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Shakin' All Over

Shakin' All Over

FOR SURE!: Do modern mixologists have more style than substance?

I 've almost stopped ordering cocktails in restaurants, especially a trendy drink like a Cosmopolitan or a Sake-Tini, neither of which I would ever be caught dead drinking. The problem is not that I ask for some exotic cocktail I discovered in a rowdy bar in Singapore that no bartender in the U.S. ever heard of. Indeed, I am pretty old-fashioned, ordering either a daiquiri or Campari and soda with a twist of lemon.

The fact is, the majority of the thousands of cocktails in any of a series of recent books on the subject are composed of no more than two or three ingredients, and a daiquiri—the way it's supposed to be made—is nothing more than rum, sugar, and lime juice, which for reasons that bewilder and depress me seems impossible for most bartenders to comprehend.

Nine out of ten times I'm told, usually by the waiter, that "Oh, we don't have one of those slush machines," to which I answer I don't want a slush drink, I want my daiquiri straight up. What I usually get is a watery beverage made from bottled lime juice, cheap white rum and liquid sweetener, sometimes with the addition of a substance that makes it look foamy.

So, when I have the stamina, I have thereupon to tell the waiter or bartender, sounding more like Jack Nicholson than James Bond, "Listen, I want a daiquiri, made with freshly squeezed lime, an amber rum like Mount Gay and a teaspoon of sugar, shaken, very cold, got it? Then pour it into a nice thin martini glass and garnish it with a wedge of lime, OK?" Sometimes I get something vaguely resembling what I ordered, though usually the components are wholly out of balance.

The problem is not with me but with untrained bartenders who only know how to make the six most popular cocktails of the moment (four mojitos for Table Six!), usually one of 400 variants of the martini, to which the resulting drink bears no resemblance whatsoever. You shouldn't have to order a dry martini and be asked what flavor you like. You shouldn't even have to specify gin.

Once upon a time, bartenders took their jobs very seriously, working with awesome aplomb to make a cocktail exactly the way a customer wanted it. One of the few who still does is Dale DeGroff, who started off working in an ad agency in 1969 but who soon became enthralled with the craft of the professional bartender. He was tapped by the late Joe Baum to recreate a classic New York bar at The Rainbow Room. Today DeGroff gives beverage consulting and bar training seminars to spirits manufacturers and leading restaurants. His book The Craft of The Cocktail won an IACP Julia Child Book Award. He is also president and one of the founders of The Museum of the American Cocktail, a nonprofit organization dedicated to providing education in mixology and preserving the rich history of the American Cocktail.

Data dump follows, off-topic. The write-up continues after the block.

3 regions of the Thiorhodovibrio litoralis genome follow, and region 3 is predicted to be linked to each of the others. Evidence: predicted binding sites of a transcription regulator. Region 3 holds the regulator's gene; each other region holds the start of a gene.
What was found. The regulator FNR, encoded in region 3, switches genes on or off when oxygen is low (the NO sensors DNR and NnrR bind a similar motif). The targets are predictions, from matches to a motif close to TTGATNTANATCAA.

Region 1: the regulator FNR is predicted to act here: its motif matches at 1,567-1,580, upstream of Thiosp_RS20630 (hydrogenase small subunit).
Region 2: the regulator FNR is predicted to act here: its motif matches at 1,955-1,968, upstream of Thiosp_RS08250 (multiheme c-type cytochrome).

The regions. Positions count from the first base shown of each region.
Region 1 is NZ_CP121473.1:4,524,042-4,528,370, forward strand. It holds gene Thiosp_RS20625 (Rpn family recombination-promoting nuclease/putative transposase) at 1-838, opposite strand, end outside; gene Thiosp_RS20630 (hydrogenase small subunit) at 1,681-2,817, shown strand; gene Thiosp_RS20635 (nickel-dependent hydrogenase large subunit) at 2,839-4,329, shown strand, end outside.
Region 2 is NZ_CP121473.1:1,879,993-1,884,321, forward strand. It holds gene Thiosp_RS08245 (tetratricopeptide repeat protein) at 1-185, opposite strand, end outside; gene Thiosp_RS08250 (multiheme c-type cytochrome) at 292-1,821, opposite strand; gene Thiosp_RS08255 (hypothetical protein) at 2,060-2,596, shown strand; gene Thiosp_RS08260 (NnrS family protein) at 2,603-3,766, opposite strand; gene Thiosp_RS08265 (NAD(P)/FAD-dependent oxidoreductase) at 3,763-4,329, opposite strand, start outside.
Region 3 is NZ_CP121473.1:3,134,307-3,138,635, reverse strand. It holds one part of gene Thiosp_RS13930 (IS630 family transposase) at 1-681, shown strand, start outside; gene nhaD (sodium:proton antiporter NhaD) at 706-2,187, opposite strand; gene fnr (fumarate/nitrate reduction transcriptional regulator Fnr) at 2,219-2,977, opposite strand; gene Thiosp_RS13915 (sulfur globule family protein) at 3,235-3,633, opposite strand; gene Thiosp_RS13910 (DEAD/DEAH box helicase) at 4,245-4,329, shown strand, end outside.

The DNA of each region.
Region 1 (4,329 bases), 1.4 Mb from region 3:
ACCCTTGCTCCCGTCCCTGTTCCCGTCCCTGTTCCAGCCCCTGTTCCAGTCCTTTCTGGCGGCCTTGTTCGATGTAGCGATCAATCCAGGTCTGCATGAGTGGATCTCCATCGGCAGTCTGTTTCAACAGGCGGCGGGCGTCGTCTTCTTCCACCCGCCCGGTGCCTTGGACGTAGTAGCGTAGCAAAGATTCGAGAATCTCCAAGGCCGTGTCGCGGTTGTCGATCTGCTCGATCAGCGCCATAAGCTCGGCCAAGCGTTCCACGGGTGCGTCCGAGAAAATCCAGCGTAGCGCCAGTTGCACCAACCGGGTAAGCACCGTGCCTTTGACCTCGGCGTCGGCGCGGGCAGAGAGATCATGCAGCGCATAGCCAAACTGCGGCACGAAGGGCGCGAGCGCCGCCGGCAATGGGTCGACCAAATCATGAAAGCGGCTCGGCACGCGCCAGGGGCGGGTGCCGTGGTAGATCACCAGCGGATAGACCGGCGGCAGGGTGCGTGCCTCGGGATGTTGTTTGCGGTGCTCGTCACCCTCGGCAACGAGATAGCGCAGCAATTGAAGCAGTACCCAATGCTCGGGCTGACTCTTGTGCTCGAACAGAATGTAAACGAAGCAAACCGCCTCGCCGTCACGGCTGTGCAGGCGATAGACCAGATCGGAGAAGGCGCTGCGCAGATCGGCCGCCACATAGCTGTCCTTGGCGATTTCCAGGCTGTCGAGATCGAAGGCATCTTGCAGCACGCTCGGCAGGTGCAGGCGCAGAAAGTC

Which, in a word, makes him unique. What other bartender do you know with his kind of dedication and knowledge? These days bartenders pour more beer and shots and whiz more frozen margaritas than anything else. They are not pros, just somebody making bucks and listening to the world's worries. They are more likely to emulate Tom Cruise in the movie "Cocktail" than the master mixologists of places like '21' Club, El Morocco and The Stork Club.

Of course, the bar owners don't make things any easier. They force their bartenders to use cheap bottled juices and those bar hoses that give every squirt of seltzer, Coca-Cola, tonic water and 7-Up the same taste. The glassware is often cheap, the garnishes come out of a bottle, and they are encouraged to put more crushed ice into a drink than booze.

The days of Trader Vic Bergeron are gone, though some of his restaurants remain. The best working bartender I know is at The Hemingway Bar at the Ritz in Paris—Colin Peter Field, who wrote a lovely book called The Cocktails of the Ritz Paris, in which he discusses at length everything from seasonal garnishes and essences to the whole psychology of making a cocktail. Each time he asks himself, "Who is the person I am making this cocktail for?" "What are they celebrating?" "What's their objective in having this cocktail?" And, "What's my objective as the creator of this cocktail?"

These days, it seems to me, the only thing a bartender asks is, "What kind of tipper is this guy in front of me?"

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